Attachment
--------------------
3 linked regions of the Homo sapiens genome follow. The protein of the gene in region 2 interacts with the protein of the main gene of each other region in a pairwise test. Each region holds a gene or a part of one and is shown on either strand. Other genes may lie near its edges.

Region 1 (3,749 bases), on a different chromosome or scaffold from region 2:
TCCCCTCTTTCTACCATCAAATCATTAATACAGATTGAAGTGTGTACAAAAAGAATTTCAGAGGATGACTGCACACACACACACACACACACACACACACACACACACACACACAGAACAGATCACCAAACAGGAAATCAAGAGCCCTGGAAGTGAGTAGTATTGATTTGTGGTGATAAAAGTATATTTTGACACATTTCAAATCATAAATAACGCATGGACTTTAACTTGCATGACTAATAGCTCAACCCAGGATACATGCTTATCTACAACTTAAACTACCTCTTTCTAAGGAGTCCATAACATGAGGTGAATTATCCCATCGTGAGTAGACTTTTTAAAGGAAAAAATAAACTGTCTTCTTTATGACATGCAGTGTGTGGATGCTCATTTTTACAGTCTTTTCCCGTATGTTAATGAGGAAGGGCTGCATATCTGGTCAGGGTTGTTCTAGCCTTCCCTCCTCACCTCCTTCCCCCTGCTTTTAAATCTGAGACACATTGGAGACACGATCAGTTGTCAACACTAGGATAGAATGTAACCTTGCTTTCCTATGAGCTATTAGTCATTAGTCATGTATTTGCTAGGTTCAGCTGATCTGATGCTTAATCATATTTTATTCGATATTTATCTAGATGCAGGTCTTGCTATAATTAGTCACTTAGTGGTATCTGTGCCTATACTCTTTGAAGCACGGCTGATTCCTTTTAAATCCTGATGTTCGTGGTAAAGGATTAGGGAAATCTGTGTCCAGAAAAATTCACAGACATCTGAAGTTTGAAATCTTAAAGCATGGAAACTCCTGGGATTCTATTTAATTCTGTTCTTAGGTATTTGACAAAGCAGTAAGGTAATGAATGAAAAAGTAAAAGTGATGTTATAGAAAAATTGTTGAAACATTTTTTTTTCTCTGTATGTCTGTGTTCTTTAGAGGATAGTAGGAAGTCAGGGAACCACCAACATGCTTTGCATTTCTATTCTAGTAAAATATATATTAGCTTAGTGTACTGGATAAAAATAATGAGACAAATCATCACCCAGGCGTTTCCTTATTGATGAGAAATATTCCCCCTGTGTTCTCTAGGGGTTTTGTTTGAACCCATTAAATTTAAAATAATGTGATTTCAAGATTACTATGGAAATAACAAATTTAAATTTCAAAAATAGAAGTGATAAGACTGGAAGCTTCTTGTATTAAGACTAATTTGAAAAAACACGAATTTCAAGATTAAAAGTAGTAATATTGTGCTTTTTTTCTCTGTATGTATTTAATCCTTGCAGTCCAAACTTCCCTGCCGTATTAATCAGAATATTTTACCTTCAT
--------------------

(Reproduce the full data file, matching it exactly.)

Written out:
3 linked regions of the Homo sapiens genome follow. The protein of the gene in region 2 interacts with the protein of the main gene of each other region in a pairwise test. Each region holds a gene or a part of one and is shown on either strand. Other genes may lie near its edges.

Region 1 (3,749 bases), on a different chromosome or scaffold from region 2:
TCCCCTCTTTCTACCATCAAATCATTAATACAGATTGAAGTGTGTACAAAAAGAATTTCAGAGGATGACTGCACACACACACACACACACACACACACACACACACACACACACAGAACAGATCACCAAACAGGAAATCAAGAGCCCTGGAAGTGAGTAGTATTGATTTGTGGTGATAAAAGTATATTTTGACACATTTCAAATCATAAATAACGCATGGACTTTAACTTGCATGACTAATAGCTCAACCCAGGATACATGCTTATCTACAACTTAAACTACCTCTTTCTAAGGAGTCCATAACATGAGGTGAATTATCCCATCGTGAGTAGACTTTTTAAAGGAAAAAATAAACTGTCTTCTTTATGACATGCAGTGTGTGGATGCTCATTTTTACAGTCTTTTCCCGTATGTTAATGAGGAAGGGCTGCATATCTGGTCAGGGTTGTTCTAGCCTTCCCTCCTCACCTCCTTCCCCCTGCTTTTAAATCTGAGACACATTGGAGACACGATCAGTTGTCAACACTAGGATAGAATGTAACCTTGCTTTCCTATGAGCTATTAGTCATTAGTCATGTATTTGCTAGGTTCAGCTGATCTGATGCTTAATCATATTTTATTCGATATTTATCTAGATGCAGGTCTTGCTATAATTAGTCACTTAGTGGTATCTGTGCCTATACTCTTTGAAGCACGGCTGATTCCTTTTAAATCCTGATGTTCGTGGTAAAGGATTAGGGAAATCTGTGTCCAGAAAAATTCACAGACATCTGAAGTTTGAAATCTTAAAGCATGGAAACTCCTGGGATTCTATTTAATTCTGTTCTTAGGTATTTGACAAAGCAGTAAGGTAATGAATGAAAAAGTAAAAGTGATGTTATAGAAAAATTGTTGAAACATTTTTTTTTCTCTGTATGTCTGTGTTCTTTAGAGGATAGTAGGAAGTCAGGGAACCACCAACATGCTTTGCATTTCTATTCTAGTAAAATATATATTAGCTTAGTGTACTGGATAAAAATAATGAGACAAATCATCACCCAGGCGTTTCCTTATTGATGAGAAATATTCCCCCTGTGTTCTCTAGGGGTTTTGTTTGAACCCATTAAATTTAAAATAATGTGATTTCAAGATTACTATGGAAATAACAAATTTAAATTTCAAAAATAGAAGTGATAAGACTGGAAGCTTCTTGTATTAAGACTAATTTGAAAAAACACGAATTTCAAGATTAAAAGTAGTAATATTGTGCTTTTTTTCTCTGTATGTATTTAATCCTTGCAGTCCAAACTTCCCTGCCGTATTAATCAGAATATTTTACCTTCAT